I’ve seen guys quit smoking because of a new girlfriend. You can probably think of someone in your life who gave up a lifetime of drinking when they experienced the love of God personally. Feeling loved is a powerful “why” to live a healthy life and drop unhealthy habits.
I’m thinking of one friend who came to my church years ago. He shared with me that he had lived a hard life of drugs, alcohol, porn, and a dozen other things that might have gotten him kicked out of any other church. But he had an experience of the love of God that was so real and tangible to him that it instantly satisfied the deep need in his soul that had been fueling his other addictions. He walked away from the drugs, cigarettes, and other vices in a heartbeat because he didn’t feel the need for them anymore. That empty ache in his soul had been filled, so he didn’t need the unhealthy habits to mask it anymore.
But it’s possible to live well knowing that more people hate you than love you. Ask any politican. What keeps them alive?
The Key To Sustainable Wellness
Here’s the most powerful “why” behind wanting to be healthy: because you care about yourself.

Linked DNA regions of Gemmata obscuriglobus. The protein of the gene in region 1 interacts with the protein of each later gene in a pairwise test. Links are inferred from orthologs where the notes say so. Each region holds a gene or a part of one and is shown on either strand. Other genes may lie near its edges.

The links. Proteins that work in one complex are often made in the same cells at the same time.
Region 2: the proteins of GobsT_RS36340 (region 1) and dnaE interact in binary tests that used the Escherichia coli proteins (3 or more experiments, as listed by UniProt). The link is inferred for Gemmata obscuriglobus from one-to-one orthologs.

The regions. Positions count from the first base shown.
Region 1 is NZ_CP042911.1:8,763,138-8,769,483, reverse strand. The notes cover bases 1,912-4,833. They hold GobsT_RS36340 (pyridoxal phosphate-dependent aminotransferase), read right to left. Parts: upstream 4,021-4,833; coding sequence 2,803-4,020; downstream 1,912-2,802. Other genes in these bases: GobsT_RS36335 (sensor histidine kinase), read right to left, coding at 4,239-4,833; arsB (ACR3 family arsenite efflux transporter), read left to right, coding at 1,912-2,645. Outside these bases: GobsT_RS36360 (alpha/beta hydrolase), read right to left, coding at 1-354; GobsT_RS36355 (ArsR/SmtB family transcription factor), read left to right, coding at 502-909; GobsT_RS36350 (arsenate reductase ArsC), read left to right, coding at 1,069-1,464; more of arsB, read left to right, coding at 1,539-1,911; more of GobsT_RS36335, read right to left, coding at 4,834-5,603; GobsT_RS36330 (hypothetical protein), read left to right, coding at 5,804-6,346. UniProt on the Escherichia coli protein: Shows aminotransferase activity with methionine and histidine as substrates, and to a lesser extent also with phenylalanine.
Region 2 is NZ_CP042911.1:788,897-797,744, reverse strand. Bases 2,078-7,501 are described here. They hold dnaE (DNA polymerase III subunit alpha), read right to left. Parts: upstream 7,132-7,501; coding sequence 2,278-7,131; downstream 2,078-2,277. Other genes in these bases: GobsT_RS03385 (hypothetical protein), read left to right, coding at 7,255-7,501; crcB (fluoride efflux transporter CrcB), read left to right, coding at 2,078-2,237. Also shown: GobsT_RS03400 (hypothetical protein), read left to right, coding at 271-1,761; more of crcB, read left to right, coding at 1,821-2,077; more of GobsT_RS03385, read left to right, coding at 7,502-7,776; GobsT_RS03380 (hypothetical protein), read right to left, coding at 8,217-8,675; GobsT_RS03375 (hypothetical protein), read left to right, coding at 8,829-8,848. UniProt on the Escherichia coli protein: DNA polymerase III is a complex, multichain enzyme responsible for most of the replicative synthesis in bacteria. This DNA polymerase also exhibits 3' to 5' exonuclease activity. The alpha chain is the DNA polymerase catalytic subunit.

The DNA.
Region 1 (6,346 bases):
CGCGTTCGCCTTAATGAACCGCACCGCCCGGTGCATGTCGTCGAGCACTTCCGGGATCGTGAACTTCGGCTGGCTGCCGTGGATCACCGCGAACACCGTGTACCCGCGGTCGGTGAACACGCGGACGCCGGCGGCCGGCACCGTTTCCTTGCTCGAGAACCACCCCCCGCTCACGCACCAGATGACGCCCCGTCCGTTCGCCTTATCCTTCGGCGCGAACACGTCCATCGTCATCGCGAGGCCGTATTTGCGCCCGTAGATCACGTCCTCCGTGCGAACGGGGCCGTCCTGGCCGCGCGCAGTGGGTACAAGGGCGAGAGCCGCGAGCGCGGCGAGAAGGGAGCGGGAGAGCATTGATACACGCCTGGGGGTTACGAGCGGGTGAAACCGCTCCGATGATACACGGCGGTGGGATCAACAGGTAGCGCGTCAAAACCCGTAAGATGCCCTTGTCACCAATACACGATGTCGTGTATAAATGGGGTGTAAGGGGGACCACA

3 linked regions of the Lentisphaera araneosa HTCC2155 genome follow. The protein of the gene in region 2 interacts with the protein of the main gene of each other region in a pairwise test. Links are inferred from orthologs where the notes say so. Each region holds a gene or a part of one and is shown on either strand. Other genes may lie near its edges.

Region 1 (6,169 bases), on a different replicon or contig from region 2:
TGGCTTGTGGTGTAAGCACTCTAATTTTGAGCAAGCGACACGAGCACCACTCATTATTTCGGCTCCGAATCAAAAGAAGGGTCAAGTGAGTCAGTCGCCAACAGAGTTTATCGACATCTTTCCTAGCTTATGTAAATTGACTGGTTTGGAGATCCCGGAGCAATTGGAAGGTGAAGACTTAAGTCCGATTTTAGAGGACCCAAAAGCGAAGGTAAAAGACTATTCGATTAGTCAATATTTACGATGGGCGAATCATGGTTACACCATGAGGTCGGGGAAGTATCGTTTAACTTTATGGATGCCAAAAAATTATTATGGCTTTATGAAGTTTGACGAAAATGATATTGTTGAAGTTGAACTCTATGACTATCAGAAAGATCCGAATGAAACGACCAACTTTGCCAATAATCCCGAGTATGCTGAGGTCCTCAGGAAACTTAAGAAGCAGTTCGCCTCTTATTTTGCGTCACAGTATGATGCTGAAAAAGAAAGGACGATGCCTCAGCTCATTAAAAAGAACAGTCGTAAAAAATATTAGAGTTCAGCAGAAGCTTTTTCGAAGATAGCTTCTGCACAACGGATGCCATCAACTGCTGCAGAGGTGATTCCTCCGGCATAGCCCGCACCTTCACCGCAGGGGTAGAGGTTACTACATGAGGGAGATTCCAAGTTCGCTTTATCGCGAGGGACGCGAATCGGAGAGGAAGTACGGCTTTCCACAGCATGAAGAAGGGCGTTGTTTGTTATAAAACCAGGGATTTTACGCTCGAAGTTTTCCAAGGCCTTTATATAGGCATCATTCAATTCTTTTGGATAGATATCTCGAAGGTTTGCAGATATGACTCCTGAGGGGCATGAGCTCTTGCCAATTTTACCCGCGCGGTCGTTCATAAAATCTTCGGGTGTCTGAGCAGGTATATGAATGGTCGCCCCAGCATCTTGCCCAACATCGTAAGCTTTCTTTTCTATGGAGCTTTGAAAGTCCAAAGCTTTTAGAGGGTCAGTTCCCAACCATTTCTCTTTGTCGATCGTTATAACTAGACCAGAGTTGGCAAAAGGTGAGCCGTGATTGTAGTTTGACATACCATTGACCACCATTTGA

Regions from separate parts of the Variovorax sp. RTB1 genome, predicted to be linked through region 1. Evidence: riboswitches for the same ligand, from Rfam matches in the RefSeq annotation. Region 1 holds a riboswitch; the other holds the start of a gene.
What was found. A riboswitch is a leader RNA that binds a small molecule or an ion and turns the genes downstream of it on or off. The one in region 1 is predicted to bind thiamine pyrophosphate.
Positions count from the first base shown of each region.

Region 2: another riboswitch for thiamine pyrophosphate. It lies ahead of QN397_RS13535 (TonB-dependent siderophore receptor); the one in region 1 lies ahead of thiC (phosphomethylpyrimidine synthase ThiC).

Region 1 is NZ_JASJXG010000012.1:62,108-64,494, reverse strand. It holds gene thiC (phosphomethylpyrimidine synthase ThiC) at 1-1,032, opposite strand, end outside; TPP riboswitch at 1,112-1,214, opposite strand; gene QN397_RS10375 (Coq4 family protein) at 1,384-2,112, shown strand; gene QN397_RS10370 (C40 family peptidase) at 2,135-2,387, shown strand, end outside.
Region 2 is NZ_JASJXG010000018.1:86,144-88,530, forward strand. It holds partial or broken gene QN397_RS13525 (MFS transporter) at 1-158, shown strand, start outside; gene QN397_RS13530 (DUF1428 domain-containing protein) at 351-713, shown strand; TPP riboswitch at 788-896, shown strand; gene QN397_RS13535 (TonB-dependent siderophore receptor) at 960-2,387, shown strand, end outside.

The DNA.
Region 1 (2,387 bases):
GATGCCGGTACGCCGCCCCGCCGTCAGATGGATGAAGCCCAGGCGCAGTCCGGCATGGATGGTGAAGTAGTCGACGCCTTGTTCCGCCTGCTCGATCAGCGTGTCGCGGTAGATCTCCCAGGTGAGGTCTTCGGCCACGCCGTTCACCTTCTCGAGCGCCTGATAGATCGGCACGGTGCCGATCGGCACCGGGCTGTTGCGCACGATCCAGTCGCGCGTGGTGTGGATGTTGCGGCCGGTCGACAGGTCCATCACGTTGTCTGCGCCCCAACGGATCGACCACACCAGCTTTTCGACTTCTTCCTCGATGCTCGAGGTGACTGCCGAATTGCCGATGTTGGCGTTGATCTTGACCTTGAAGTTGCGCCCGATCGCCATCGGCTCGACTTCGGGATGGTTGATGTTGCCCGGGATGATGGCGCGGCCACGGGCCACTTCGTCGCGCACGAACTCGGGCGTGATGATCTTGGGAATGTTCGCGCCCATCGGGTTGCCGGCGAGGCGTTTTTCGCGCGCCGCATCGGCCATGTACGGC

The idea of self-care has been so demonized, and I believe it’s because our culture has drifted into selfishness. But you can care for yourself AND still care for others. In fact, I don’t think you can properly care for others if you don’t care for yourself. Didn’t Jesus tell us to love our neighbor AS we love ourselves?
I’m thinking of another young man I knew several years ago. He was talented and popular. His parents were good people who loved and supported him. But he attempted suicide in high school. He had become despondent because, even though the people around him loved him deeply, he didn’t love himself. As a result, he let the bad opinions of a couple of classmates hurt him. I don’t know what became of him, but I hope above hope that he found a healthy love for himself.
Self-Neglect Is Self-Hate, Not Humility